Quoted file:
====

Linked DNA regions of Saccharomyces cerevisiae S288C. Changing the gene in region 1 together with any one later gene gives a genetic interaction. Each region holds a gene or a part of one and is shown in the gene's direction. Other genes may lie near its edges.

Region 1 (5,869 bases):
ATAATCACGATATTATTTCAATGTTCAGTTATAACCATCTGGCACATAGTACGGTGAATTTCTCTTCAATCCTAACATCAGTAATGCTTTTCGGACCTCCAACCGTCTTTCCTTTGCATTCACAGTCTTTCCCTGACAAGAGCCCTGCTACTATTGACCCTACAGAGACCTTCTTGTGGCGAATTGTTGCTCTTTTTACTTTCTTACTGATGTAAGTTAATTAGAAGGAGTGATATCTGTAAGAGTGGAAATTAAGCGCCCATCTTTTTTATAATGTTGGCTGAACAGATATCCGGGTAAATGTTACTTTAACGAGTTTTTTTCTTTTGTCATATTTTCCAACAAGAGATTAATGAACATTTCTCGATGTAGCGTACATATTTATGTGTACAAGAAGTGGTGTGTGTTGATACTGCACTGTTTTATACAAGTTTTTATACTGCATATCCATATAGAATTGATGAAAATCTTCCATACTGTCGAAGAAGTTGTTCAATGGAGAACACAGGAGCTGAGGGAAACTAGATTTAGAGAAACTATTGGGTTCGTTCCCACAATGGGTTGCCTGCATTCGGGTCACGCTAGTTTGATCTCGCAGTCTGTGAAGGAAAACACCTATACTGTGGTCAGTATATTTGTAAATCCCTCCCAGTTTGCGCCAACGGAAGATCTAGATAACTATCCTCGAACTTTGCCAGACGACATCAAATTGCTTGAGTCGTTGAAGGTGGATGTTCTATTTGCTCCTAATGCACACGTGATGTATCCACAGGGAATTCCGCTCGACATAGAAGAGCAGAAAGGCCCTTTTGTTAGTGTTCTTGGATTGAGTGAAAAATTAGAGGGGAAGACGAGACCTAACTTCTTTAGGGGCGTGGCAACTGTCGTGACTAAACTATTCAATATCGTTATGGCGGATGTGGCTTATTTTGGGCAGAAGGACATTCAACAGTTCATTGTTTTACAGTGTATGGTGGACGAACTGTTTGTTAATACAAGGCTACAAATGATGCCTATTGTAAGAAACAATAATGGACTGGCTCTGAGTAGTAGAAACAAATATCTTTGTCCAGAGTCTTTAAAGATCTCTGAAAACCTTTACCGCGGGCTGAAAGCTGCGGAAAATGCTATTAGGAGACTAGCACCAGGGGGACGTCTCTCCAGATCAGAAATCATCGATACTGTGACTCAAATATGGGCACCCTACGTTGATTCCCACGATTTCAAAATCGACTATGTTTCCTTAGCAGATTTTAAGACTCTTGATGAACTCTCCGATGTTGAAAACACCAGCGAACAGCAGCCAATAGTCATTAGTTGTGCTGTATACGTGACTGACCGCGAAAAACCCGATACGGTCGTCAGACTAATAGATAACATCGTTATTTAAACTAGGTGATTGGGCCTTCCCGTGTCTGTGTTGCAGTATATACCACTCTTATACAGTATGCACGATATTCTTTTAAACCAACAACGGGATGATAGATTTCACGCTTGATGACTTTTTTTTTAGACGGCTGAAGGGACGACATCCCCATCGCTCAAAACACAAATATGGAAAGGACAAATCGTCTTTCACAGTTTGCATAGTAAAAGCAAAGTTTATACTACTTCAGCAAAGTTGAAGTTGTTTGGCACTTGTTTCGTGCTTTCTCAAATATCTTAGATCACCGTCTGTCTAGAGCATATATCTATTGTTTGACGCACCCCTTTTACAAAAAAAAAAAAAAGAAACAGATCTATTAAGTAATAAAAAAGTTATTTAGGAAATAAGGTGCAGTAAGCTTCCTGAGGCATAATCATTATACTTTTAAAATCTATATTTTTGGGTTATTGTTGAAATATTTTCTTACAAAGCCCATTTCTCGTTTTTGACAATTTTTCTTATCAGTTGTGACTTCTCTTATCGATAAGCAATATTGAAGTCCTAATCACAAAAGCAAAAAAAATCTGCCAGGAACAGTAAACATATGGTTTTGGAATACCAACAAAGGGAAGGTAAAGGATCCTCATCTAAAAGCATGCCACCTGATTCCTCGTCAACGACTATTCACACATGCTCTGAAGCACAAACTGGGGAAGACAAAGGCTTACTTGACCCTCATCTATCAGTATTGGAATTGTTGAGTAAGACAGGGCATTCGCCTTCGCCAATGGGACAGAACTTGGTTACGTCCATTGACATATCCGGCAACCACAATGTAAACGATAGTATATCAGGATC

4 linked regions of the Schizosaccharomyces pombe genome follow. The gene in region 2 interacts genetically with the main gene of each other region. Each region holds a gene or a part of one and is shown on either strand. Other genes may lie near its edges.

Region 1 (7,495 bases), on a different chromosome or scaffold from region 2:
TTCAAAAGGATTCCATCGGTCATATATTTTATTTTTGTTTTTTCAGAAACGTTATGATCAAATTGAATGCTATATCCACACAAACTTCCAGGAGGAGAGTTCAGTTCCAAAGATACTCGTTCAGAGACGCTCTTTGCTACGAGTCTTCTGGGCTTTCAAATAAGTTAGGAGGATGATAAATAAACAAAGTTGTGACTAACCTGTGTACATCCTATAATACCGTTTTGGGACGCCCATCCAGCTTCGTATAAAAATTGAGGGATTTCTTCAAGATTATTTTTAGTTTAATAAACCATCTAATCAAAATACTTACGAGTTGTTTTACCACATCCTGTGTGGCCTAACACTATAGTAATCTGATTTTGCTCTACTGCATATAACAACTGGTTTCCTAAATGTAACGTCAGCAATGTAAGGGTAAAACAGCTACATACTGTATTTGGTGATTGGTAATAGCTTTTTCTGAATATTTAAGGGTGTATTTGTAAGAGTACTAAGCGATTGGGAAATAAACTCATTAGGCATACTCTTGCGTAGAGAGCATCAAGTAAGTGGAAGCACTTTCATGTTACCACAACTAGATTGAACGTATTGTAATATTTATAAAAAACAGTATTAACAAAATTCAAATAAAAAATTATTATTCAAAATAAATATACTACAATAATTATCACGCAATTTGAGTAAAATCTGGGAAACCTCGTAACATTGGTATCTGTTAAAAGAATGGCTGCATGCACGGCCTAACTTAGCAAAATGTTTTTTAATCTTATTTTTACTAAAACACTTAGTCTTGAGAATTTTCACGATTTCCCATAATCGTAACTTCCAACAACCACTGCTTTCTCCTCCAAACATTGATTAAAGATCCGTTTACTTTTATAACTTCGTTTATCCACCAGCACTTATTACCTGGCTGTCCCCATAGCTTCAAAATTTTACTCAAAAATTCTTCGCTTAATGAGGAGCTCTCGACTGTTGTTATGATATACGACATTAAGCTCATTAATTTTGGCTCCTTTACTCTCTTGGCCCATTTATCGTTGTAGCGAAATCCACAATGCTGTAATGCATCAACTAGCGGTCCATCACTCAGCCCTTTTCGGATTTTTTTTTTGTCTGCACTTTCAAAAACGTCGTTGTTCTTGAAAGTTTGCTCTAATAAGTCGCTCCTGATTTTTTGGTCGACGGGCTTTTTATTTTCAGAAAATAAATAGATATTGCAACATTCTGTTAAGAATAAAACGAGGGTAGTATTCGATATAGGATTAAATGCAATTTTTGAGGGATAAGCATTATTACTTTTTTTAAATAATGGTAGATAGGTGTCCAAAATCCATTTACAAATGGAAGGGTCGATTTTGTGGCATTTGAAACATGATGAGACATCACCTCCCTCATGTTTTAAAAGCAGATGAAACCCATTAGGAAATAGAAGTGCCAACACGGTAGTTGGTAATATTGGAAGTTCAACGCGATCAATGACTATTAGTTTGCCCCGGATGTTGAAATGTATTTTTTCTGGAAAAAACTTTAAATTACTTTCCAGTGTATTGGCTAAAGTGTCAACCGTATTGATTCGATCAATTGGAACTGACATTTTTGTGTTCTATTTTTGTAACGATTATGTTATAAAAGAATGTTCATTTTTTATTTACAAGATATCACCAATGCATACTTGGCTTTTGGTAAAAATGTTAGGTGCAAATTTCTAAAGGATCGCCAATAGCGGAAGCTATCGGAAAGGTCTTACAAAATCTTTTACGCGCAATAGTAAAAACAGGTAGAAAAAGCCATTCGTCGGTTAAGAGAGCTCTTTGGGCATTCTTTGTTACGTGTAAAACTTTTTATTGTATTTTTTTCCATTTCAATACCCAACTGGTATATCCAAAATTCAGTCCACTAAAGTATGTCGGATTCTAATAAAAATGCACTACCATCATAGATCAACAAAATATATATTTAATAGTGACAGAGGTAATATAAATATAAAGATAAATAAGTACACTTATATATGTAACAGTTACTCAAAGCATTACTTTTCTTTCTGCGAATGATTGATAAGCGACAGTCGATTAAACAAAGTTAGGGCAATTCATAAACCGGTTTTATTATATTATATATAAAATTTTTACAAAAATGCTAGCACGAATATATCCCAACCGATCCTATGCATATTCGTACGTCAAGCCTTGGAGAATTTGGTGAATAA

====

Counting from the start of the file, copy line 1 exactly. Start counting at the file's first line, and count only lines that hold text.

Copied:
Linked DNA regions of Saccharomyces cerevisiae S288C. Changing the gene in region 1 together with any one later gene gives a genetic interaction. Each region holds a gene or a part of one and is shown in the gene's direction. Other genes may lie near its edges.